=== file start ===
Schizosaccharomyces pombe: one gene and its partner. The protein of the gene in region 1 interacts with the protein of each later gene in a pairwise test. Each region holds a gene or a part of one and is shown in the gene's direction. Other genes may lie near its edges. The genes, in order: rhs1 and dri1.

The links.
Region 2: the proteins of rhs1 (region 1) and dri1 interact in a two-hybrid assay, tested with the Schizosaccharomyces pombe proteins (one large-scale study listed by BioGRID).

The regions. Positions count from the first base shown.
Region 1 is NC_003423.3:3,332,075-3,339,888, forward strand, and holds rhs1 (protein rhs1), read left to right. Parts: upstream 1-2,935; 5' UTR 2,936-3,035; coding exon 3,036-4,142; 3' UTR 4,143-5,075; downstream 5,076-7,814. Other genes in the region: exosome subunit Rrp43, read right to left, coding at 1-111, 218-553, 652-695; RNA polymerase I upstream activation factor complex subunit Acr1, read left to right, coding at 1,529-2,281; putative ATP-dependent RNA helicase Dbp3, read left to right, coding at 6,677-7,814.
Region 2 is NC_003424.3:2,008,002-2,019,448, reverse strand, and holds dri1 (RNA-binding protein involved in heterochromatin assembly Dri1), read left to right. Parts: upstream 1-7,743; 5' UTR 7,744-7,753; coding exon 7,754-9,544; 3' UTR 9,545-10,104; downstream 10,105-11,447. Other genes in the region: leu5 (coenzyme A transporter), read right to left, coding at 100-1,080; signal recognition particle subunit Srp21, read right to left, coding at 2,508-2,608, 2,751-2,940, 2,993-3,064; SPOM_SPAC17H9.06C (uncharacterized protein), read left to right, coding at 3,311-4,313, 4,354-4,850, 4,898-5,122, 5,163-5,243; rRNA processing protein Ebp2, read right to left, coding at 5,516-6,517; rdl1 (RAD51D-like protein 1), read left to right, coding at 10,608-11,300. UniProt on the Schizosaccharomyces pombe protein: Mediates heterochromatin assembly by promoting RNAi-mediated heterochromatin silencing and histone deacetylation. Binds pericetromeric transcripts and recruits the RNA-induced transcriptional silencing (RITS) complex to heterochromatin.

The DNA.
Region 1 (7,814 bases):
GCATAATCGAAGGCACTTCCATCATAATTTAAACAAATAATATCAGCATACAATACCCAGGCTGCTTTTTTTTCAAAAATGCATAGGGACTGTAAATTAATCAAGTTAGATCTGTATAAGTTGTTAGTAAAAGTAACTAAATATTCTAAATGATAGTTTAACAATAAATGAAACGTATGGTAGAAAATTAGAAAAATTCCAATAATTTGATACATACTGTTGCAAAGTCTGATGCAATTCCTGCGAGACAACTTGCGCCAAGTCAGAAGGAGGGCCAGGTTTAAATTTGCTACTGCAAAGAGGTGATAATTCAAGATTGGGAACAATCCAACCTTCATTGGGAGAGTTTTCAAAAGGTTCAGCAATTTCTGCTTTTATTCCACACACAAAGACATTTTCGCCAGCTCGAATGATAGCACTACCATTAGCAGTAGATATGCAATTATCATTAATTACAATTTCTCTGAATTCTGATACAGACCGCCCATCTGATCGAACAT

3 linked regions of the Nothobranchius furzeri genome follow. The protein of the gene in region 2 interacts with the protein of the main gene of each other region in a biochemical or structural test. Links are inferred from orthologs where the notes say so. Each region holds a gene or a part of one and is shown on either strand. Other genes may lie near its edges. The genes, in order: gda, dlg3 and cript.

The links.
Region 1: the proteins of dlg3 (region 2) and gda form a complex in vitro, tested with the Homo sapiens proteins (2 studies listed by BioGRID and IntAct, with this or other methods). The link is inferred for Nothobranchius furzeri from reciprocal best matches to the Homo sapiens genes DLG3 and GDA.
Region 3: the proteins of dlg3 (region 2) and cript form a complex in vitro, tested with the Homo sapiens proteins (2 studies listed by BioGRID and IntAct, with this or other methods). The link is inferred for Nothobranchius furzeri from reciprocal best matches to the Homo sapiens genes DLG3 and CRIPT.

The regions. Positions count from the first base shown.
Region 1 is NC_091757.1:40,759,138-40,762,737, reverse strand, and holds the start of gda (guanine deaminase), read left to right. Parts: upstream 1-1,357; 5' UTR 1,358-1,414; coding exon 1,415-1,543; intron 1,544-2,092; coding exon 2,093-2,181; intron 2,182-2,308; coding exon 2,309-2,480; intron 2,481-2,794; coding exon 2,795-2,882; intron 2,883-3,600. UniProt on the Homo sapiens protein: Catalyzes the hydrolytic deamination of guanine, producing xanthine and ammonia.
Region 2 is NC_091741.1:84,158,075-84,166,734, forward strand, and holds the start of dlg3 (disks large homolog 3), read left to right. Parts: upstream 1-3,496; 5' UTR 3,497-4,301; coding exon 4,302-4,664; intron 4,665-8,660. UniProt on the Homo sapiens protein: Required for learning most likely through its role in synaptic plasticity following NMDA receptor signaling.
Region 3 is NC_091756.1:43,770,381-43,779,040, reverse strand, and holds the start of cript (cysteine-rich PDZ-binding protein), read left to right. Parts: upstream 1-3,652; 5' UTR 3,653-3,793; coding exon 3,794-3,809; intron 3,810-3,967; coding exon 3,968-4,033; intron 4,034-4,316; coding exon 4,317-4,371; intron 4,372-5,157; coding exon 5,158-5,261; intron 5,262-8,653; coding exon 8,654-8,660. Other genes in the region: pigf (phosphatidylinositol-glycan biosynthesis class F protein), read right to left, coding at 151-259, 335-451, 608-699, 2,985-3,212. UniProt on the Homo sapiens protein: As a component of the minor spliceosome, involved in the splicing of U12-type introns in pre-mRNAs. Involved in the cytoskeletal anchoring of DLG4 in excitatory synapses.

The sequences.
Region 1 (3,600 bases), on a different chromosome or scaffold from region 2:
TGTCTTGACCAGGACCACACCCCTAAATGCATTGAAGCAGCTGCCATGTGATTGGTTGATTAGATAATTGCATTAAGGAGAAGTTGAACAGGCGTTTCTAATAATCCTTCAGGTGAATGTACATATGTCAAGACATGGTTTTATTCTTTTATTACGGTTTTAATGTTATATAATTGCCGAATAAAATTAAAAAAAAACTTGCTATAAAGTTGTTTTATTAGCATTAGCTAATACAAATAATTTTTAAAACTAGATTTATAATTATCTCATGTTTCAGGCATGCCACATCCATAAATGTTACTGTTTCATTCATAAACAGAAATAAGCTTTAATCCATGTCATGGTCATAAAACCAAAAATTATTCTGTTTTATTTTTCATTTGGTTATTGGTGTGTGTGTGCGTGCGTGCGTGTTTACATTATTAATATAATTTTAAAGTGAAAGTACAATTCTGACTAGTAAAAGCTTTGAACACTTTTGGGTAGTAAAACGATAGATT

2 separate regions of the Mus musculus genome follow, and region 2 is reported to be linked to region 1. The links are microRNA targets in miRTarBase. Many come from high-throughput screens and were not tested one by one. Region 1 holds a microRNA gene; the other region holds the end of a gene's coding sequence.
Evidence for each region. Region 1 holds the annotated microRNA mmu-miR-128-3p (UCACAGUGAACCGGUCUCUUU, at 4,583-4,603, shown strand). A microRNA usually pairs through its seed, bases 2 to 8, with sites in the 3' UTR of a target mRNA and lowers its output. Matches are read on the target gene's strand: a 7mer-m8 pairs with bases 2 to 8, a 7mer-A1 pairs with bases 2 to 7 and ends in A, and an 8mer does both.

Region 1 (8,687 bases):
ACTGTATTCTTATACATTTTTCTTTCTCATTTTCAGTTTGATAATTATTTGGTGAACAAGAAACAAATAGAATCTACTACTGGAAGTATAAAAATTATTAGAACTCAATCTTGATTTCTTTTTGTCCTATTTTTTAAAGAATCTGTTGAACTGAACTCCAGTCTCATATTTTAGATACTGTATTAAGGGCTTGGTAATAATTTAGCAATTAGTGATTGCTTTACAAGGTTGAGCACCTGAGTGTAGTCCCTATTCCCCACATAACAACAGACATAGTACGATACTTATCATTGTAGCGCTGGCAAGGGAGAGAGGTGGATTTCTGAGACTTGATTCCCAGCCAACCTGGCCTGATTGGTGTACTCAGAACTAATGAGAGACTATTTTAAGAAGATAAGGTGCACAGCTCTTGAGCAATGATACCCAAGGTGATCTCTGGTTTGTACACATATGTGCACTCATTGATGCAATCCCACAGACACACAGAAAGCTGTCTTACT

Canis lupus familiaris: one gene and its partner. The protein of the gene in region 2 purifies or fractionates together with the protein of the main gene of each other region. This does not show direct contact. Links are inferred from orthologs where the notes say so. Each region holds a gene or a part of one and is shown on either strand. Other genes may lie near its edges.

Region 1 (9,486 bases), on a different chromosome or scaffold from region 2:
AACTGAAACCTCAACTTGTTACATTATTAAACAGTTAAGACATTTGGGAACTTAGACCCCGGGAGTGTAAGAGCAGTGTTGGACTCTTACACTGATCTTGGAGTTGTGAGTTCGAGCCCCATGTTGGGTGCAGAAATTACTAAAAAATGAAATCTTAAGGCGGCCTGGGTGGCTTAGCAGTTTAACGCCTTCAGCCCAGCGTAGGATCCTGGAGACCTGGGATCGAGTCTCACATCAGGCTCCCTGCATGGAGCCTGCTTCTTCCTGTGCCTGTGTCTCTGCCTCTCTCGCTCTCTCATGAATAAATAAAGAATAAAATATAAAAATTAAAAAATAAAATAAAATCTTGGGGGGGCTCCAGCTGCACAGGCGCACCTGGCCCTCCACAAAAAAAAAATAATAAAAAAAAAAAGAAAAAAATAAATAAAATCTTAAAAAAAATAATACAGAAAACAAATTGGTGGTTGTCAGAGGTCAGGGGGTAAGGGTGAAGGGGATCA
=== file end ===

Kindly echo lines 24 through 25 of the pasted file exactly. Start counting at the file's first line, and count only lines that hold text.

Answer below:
ACTGTATTCTTATACATTTTTCTTTCTCATTTTCAGTTTGATAATTATTTGGTGAACAAGAAACAAATAGAATCTACTACTGGAAGTATAAAAATTATTAGAACTCAATCTTGATTTCTTTTTGTCCTATTTTTTAAAGAATCTGTTGAACTGAACTCCAGTCTCATATTTTAGATACTGTATTAAGGGCTTGGTAATAATTTAGCAATTAGTGATTGCTTTACAAGGTTGAGCACCTGAGTGTAGTCCCTATTCCCCACATAACAACAGACATAGTACGATACTTATCATTGTAGCGCTGGCAAGGGAGAGAGGTGGATTTCTGAGACTTGATTCCCAGCCAACCTGGCCTGATTGGTGTACTCAGAACTAATGAGAGACTATTTTAAGAAGATAAGGTGCACAGCTCTTGAGCAATGATACCCAAGGTGATCTCTGGTTTGTACACATATGTGCACTCATTGATGCAATCCCACAGACACACAGAAAGCTGTCTTACT

Canis lupus familiaris: one gene and its partner. The protein of the gene in region 2 purifies or fractionates together with the protein of the main gene of each other region. This does not show direct contact. Links are inferred from orthologs where the notes say so. Each region holds a gene or a part of one and is shown on either strand. Other genes may lie near its edges.